February is Heart Month; Spectrum Health Lakeland Pavilion nears completion An ounce of prevention, as the saying goes, is worth a pound of cure. As we observe American Heart Month this month, it’s a great time to talk with our family and friends about heart health. Heart disease is the No. 1 killer of women; in fact, it takes the lives of more women than all forms of cancer combined. Heart disease, of course, does not discriminate. Men are just as susceptible to heart disease. During American Heart Month, you may see or read about “Going Red.” This acronym helps us think about heart health in a more meaningful way. According to the American Heart Association, Go Red means: G: Get you numbers – Ask your doctor to check your blood pressure and cholesterol. O: Own your lifestyle – Stop smoking, lose weight, exercise, and eat healthy. R: Realize your risk – We think it won’t happen to us, but heart disease kills one in three women. E: Educate – Teach your family about making healthy food choices. D: Don’t be silent – Tell everyone you know about the risks of heart disease. Following these simple but important recommendations can be lifesaving to you or someone you love. Check out for more information. Touring the new Spectrum Health Lakeland Pavilion Speaking of health care, I recently had the opportunity to join with Spectrum Health Lakeland President and Corporate Chief Strategy Officer Dr. Loren Hamel, M.D. and other executives from the hospital for a tour of the facility’s new pavilion. It was great to meet with them to tour the new pavilion and discuss all of the exciting, future-thinking innovations that it will bring to help Spectrum-Lakeland advance its leading caregiving efforts here in Southwest Michigan. If you haven’t heard, the new pavilion, which is set to open later this year, will bring new, high-tech advancements in a modern setting to improve patient care and comfort. The $160 million pavilion project has been three years in the making and will feature new areas of care, including pulmonology, a wound center, a short stay unit and surgery preplanning in addition to its already stellar lineup of offered services. These modernizations are also designed to help recruit and attract a new generation of talented physicians and surgeons, which is important to the long-term success of the hospital but also to the health and well-being of the region’s residents. We are living in an exciting time of medical research and development, and the new Spectrum Health Lakeland Pavilion is going to play an important role in bringing those lifesaving advancements to Southwest Michigan.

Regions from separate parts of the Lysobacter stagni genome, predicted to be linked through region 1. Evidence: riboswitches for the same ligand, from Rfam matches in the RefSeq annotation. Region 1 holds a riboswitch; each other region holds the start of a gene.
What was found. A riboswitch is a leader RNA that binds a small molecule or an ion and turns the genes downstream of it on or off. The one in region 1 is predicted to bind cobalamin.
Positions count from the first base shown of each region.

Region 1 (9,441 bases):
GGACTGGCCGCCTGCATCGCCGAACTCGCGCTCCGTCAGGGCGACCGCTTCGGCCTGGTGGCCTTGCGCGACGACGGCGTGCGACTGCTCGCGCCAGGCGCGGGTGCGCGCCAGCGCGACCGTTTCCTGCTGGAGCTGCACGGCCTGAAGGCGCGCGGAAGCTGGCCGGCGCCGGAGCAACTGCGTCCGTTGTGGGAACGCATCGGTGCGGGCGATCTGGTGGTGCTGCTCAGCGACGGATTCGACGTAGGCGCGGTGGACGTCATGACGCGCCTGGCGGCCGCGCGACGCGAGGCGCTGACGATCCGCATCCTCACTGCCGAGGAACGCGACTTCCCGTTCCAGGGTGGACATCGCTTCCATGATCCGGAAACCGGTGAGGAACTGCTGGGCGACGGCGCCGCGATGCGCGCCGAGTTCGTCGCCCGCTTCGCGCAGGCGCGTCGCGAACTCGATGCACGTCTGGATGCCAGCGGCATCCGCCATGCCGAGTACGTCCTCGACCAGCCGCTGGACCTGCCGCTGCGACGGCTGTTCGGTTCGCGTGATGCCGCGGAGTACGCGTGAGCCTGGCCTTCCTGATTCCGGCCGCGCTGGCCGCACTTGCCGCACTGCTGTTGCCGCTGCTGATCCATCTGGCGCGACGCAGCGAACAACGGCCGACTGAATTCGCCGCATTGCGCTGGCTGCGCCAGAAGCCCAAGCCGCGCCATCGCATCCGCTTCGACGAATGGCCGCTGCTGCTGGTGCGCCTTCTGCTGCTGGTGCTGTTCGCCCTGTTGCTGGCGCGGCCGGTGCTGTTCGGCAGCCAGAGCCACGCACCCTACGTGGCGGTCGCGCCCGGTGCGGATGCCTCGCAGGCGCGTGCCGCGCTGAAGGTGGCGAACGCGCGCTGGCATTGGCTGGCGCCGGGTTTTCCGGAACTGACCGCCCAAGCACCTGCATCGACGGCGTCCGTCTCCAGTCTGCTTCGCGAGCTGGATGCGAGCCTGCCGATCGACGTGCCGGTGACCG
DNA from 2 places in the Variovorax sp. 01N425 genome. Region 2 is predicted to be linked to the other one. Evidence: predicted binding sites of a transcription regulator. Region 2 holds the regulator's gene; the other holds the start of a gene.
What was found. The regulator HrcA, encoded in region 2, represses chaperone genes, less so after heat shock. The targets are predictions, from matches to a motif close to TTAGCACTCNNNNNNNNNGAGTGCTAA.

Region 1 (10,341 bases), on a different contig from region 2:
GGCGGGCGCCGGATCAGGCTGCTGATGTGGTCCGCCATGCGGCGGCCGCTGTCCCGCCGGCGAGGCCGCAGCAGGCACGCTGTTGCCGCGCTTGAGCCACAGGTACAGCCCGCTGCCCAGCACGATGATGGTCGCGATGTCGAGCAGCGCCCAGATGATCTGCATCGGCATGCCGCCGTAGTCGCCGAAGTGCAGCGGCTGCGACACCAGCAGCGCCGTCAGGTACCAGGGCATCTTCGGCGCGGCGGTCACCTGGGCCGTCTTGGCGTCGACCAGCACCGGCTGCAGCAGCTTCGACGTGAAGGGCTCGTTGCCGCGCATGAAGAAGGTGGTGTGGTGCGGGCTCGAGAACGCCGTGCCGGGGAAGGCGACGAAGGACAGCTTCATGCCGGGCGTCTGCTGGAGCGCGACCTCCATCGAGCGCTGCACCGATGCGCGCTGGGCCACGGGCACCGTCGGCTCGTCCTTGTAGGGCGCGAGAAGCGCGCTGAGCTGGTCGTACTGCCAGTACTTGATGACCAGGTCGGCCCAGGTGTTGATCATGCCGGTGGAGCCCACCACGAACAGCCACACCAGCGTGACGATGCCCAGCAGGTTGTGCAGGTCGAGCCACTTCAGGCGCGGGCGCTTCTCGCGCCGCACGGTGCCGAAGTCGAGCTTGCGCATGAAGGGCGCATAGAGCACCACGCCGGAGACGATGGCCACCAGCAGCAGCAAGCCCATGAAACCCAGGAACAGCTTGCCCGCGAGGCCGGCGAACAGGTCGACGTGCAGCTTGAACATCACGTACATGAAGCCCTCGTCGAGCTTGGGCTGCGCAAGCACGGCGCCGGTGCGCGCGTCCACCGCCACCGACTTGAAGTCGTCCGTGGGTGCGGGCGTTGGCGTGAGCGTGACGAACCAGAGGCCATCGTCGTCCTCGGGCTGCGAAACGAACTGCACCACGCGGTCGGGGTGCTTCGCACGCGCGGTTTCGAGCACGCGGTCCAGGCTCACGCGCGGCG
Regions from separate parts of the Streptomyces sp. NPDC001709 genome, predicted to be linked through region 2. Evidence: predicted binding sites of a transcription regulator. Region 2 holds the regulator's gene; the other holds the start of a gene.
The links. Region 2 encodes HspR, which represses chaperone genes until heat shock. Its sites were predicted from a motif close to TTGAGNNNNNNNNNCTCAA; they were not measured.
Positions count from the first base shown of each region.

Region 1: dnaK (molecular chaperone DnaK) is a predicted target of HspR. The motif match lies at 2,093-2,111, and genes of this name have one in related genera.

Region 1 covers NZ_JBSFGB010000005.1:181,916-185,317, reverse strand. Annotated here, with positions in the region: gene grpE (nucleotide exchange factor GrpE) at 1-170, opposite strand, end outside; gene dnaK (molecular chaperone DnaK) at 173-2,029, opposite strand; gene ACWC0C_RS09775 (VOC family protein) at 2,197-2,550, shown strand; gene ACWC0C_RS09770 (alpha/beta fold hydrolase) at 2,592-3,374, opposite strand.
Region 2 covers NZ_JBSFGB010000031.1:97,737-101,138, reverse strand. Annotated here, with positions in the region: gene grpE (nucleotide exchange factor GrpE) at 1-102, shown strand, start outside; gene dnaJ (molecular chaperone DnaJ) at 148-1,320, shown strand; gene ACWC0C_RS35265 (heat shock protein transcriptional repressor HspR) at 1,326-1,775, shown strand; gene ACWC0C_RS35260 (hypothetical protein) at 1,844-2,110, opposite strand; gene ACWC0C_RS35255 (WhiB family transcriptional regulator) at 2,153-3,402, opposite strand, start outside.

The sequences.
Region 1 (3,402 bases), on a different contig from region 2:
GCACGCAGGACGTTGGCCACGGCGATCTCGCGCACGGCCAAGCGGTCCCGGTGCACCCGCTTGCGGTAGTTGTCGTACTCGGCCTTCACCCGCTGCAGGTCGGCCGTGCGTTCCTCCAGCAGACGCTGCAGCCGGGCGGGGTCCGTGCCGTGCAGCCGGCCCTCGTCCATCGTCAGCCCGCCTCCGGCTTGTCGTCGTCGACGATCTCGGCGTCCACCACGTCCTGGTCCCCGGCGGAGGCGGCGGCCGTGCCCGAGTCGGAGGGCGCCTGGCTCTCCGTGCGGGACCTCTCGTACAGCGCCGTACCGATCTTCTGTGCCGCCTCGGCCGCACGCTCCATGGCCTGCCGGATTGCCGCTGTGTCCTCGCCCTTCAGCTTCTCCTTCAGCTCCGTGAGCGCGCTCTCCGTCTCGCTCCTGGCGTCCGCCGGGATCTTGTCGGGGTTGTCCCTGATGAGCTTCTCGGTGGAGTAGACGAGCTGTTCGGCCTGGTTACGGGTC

Update on Michigan PFAS Action Response Team bills Last year, I introduced House Bill 4746, a plan that would make the state’s PFAS Action Response Team a permanent agency within state government. This legislation is part of a larger reform package addressing the safety and security of Michigan’s drinking water supply. From day one we have worked swiftly to detect, contain, and respond to PFAS contamination in Southwest Michigan and across the state. Due to the diligent interagency response by the Michigan PFAS Action Response Team, the communities of Hartford and Parchment were able to receive the answers they needed and transition to safe drinking water as quickly as possible. Investigation and detection are only the beginning, but it is an important first step keeping families safe. HB 4746 specifically codifies the Michigan PFAS Action Response Team (MPART) in law. In addition to my legislation, the bipartisan package includes House Bills 4742-4769. The 30-bill reform proposal looks at water quality across the board, from improving municipal safeguards and oversight to tightening up environmental protection and conservation. On January 21, I testified before the House Natural Resources Committee on this important package of legislation. HB 4746 and the entire package passed the committee with nearly unanimous support, and has been referred to the House Committee on Ways and Means. As the State Representative for Van Buren and Northern Kalamazoo counties, PFAS containment, detection and clean-up is one of my biggest priorities. For many of us in Southwest Michigan, this issue has become personal over the past couple years. If you have any questions or concerns about your water, I encourage you to contact the State’s Environmental Assistance Center at 800-662-9278 or my office at (517) 373-0839.


Related Posts

See All

Stifling darkness

One summer our family took a day-trip to Indian Echo Caverns in Pennsylvania. Not having the resources for extensive family vacations, we took advantage of sites closer to Philadelphia. We did numero

bottom of page